This tea may have a short history (only invented in 2005), but its popularity spread all over the world so quickly. It is a real example that Chinese tea masters continue to innovate and make exception teas.
I wrote about Jin Jun Mei before, but I felt that this one was unique. This is because, at the bottom of the package, I found yellow fuzzy balls. I did not see the fuzz separated from the buds before. So, I was not sure what to make of it. But thanks to this source, I now understand how I ended up with the fuzzy balls.
The fuzz on the buds indicates that the tea has been picked very early in the spring from the newly emerging buds. As the tea goes through processing (withering, rolling, fermentation, drying) the fuzzy hairs of the buds evaporate, and mostly the pieces disappear or simply stay in the wok or other surfaces. But sometimes they gather and form fuzzy balls, and they remain with the tea. Actually, it does look strange at first but thinking about how rare this happens (and it happens with premium first flush teas) I think it is great to have these fuzzy balls with the tea.
When I taste this tea, I did not know it was Jin Jun Mei. It was an excellent tea, just judging on the buds and the colour. The taste was terrific. It almost had two layers of flavours. The first kicked in immediately after the sip, and it was citrus fruits. It felt like a little pleasant short explosion in my mouth. After this short explosion, a malt flavour stays on and lingers a little bit. This tea was very floral, but the sweetness I expected was not there neither I tasted astringency. I tasted dates, nuts and could smell a delicate and floral aroma. As you see, it carried a diverse range of scents and tastes and amazed me.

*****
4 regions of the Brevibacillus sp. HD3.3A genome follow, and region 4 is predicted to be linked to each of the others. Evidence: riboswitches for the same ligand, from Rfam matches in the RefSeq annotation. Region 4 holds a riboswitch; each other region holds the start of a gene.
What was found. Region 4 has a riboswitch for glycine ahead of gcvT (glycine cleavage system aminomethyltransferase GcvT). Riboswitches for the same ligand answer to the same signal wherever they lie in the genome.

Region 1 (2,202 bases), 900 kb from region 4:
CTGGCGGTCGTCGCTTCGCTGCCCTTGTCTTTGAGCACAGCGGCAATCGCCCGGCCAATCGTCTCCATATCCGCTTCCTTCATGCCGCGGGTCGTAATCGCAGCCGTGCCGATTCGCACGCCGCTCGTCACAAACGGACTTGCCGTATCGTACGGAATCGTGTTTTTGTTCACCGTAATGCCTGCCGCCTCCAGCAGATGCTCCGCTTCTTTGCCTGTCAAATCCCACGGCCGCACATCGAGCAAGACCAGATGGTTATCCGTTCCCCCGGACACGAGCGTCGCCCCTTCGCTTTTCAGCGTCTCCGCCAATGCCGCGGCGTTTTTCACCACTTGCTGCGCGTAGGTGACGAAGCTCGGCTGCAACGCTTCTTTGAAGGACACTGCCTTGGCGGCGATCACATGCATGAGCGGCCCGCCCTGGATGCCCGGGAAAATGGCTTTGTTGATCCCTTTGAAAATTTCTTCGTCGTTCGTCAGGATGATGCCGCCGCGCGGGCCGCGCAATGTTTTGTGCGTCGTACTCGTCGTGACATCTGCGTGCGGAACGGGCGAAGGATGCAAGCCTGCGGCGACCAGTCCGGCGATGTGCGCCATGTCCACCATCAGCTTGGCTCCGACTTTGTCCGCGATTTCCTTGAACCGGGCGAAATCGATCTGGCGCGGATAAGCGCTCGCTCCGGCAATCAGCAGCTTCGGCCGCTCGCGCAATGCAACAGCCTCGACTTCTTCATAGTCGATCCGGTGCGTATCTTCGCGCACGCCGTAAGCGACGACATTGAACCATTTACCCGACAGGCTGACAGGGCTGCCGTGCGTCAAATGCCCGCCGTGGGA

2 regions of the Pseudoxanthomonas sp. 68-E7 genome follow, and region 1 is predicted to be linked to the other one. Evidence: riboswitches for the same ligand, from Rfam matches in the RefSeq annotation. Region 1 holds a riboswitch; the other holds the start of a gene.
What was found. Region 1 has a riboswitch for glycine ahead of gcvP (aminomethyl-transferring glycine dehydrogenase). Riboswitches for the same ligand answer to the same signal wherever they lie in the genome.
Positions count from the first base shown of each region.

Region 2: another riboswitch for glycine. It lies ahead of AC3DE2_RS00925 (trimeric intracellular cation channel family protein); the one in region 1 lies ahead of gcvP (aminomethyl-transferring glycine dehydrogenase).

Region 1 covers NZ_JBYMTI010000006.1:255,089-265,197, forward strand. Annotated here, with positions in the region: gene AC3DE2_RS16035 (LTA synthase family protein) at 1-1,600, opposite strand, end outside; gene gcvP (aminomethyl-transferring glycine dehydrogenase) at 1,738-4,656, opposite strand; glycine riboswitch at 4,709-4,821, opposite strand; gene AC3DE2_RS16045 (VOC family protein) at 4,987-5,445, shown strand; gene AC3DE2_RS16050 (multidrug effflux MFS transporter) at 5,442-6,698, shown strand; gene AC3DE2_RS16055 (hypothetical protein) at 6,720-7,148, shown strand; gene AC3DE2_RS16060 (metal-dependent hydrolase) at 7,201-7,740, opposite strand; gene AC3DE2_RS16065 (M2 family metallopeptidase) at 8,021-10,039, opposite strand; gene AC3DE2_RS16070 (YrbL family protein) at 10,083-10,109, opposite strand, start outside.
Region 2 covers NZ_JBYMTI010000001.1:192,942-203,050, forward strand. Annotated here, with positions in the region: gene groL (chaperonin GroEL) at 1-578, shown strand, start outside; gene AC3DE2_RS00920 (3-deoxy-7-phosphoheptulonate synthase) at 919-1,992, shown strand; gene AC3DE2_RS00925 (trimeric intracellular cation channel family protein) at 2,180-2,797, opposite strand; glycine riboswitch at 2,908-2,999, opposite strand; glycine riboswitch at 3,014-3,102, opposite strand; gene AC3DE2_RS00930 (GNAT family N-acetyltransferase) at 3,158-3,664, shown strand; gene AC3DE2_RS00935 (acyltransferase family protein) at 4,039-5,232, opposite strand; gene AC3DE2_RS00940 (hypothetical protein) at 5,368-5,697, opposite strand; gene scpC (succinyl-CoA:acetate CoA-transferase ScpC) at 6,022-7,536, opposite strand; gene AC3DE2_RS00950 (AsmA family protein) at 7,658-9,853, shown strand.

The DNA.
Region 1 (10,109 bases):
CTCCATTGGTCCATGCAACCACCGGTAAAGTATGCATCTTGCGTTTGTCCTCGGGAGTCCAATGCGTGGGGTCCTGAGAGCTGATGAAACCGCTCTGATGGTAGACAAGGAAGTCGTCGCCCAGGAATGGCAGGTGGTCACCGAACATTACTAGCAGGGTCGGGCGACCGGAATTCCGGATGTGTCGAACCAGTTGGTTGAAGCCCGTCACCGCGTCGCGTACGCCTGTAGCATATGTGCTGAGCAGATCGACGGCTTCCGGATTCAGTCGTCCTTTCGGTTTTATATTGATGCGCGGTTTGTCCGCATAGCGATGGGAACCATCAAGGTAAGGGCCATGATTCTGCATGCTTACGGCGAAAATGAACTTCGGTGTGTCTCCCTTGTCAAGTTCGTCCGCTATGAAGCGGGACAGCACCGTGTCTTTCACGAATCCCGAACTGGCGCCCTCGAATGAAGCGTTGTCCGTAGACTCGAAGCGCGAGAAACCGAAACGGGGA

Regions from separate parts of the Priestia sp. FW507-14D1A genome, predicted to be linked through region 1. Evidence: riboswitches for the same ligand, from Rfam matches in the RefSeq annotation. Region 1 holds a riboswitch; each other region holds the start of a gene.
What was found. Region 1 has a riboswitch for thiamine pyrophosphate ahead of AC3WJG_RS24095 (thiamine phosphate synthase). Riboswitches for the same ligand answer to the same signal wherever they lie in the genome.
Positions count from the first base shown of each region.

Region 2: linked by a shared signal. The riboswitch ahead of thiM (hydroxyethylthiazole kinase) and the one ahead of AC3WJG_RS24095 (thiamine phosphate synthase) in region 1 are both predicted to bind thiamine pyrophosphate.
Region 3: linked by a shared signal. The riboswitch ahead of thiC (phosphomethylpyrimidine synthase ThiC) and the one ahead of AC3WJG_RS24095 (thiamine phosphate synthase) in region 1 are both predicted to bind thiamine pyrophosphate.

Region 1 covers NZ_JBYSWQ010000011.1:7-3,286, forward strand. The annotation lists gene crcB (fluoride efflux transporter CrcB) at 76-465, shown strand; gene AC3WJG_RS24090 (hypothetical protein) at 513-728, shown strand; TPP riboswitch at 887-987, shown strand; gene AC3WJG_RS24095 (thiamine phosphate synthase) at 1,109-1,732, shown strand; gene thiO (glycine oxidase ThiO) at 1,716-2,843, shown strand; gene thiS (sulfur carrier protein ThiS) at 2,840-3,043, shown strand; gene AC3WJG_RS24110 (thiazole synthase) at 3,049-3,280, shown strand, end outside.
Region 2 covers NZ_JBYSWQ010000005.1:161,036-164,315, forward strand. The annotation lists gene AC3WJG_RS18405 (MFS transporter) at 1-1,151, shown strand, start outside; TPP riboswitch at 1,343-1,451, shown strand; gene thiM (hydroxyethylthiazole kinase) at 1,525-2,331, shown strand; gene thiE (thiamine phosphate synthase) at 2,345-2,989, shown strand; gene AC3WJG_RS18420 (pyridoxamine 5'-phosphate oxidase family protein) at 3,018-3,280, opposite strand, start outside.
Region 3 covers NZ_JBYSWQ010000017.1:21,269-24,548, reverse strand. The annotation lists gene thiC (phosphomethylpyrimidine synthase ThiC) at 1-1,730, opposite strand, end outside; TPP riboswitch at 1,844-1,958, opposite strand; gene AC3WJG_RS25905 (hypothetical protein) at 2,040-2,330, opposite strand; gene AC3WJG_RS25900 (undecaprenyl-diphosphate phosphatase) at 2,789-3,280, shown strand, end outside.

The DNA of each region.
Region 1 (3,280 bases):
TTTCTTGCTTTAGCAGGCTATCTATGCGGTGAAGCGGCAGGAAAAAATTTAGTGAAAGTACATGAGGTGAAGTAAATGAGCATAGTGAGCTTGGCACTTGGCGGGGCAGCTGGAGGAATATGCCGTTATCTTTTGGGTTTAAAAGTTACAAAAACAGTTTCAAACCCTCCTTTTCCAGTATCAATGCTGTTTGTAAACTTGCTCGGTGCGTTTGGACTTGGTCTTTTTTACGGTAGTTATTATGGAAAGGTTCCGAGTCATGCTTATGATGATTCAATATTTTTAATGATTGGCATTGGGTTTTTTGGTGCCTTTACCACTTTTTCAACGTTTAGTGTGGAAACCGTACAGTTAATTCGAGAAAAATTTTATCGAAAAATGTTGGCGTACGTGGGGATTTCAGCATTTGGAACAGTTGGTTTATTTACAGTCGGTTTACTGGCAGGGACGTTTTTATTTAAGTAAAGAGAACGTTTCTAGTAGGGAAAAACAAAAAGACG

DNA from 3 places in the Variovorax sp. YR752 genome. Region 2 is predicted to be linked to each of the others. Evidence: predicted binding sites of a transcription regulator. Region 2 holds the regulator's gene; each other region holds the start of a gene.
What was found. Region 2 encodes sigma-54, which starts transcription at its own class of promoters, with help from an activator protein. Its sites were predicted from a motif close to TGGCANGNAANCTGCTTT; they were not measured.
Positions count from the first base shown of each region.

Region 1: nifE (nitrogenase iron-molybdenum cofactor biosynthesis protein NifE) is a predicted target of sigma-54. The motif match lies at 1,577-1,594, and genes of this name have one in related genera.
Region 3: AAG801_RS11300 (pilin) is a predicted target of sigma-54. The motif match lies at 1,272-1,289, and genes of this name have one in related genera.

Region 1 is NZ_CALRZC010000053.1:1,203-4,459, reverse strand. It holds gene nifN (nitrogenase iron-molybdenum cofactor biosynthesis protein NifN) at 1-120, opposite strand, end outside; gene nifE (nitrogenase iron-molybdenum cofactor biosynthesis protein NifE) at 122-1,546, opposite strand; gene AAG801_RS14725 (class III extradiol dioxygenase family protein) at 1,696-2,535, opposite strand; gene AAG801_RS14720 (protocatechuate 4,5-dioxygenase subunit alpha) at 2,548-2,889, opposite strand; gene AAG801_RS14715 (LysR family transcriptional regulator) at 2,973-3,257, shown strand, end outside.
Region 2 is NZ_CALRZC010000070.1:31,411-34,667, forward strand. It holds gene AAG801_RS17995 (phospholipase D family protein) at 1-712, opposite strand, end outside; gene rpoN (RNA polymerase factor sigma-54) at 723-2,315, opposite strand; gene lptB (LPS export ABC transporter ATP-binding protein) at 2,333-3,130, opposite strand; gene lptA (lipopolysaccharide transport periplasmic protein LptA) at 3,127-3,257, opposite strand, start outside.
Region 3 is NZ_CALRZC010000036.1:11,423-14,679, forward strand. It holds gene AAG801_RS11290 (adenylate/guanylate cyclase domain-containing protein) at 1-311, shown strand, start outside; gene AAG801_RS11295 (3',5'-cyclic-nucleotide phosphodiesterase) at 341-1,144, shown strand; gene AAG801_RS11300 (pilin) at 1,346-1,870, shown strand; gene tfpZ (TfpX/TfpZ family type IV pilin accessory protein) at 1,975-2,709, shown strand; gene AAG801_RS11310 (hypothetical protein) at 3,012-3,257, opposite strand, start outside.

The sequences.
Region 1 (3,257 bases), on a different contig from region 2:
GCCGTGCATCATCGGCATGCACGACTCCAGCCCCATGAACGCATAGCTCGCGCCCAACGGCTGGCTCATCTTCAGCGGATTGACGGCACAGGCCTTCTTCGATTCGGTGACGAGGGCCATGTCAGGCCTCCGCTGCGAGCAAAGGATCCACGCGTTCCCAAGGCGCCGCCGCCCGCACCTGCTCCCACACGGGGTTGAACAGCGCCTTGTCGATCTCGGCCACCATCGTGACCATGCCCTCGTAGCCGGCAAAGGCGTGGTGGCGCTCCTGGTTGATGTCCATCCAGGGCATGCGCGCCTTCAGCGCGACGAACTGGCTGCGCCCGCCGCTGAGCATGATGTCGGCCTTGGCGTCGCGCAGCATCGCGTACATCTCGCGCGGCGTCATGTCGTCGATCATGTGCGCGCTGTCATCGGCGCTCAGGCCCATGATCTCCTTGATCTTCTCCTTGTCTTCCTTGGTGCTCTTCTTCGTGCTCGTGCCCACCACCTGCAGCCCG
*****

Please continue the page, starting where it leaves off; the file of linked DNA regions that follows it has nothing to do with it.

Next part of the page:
One of the best black teas I have ever tasted. Surely!
Origin: Wuyi Shan, Fujian Harvest time: Early spring 2020
Leaf colour: Dark brown with plenty of golden buds and fuzz Liquor colour: Dark amber
Tea Aroma: Floral and honey-like
Tea Taste: Citrus fruits, date, maltness and nuts
Steeping: Place about 4 g of this tea in a gaiwan or teapot and add hot water around 90°C. After rinsing the leaves, you can steep for 10 seconds and add 10 second to each consecutive steeping. You can re-steep this tea about four times.
Shelf life: Up to 2 years